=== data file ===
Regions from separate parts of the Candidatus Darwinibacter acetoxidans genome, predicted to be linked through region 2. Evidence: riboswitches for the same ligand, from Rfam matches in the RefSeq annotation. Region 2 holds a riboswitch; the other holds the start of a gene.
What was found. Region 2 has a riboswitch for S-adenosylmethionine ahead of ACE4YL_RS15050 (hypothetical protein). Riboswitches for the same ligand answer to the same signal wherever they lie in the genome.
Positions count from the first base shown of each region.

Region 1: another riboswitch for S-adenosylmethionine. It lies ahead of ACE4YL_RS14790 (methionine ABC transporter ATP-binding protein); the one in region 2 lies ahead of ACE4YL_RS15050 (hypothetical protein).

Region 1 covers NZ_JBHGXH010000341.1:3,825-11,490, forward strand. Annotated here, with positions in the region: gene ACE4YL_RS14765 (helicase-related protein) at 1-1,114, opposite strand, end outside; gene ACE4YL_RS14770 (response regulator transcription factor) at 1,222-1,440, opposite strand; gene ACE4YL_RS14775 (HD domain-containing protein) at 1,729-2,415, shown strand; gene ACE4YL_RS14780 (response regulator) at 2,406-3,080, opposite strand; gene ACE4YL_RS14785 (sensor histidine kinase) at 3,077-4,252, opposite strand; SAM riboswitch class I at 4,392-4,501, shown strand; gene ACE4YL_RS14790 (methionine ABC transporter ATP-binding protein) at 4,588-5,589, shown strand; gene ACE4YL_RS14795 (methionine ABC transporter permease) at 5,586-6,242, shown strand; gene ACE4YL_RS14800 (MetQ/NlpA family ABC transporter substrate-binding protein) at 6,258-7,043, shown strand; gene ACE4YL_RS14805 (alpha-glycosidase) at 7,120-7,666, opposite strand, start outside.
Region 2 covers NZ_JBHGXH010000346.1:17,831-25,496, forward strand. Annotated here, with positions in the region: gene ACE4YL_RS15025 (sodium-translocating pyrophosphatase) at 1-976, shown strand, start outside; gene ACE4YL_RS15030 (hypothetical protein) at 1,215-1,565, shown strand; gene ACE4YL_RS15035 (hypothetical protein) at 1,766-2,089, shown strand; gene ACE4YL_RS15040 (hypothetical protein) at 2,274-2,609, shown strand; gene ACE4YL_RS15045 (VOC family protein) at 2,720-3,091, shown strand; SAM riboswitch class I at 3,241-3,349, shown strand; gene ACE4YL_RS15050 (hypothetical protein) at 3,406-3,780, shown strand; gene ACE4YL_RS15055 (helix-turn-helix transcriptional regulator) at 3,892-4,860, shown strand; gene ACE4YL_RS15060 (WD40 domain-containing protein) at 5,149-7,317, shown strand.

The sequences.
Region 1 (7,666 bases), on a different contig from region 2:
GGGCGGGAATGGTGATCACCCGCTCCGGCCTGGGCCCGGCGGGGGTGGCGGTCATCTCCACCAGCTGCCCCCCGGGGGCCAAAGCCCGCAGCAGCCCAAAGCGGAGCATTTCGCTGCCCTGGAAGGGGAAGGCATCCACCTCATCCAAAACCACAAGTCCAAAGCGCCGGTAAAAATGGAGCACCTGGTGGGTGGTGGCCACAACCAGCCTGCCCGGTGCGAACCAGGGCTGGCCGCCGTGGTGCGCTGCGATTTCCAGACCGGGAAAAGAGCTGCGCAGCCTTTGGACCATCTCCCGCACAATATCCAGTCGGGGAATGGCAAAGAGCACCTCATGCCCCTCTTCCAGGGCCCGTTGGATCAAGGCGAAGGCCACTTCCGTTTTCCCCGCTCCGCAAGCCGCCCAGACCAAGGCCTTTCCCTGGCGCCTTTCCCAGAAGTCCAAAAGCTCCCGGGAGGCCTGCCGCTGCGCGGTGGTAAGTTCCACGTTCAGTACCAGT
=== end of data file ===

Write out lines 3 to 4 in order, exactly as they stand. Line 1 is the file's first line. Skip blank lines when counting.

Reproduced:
Positions count from the first base shown of each region.

Region 1: another riboswitch for S-adenosylmethionine. It lies ahead of ACE4YL_RS14790 (methionine ABC transporter ATP-binding protein); the one in region 2 lies ahead of ACE4YL_RS15050 (hypothetical protein).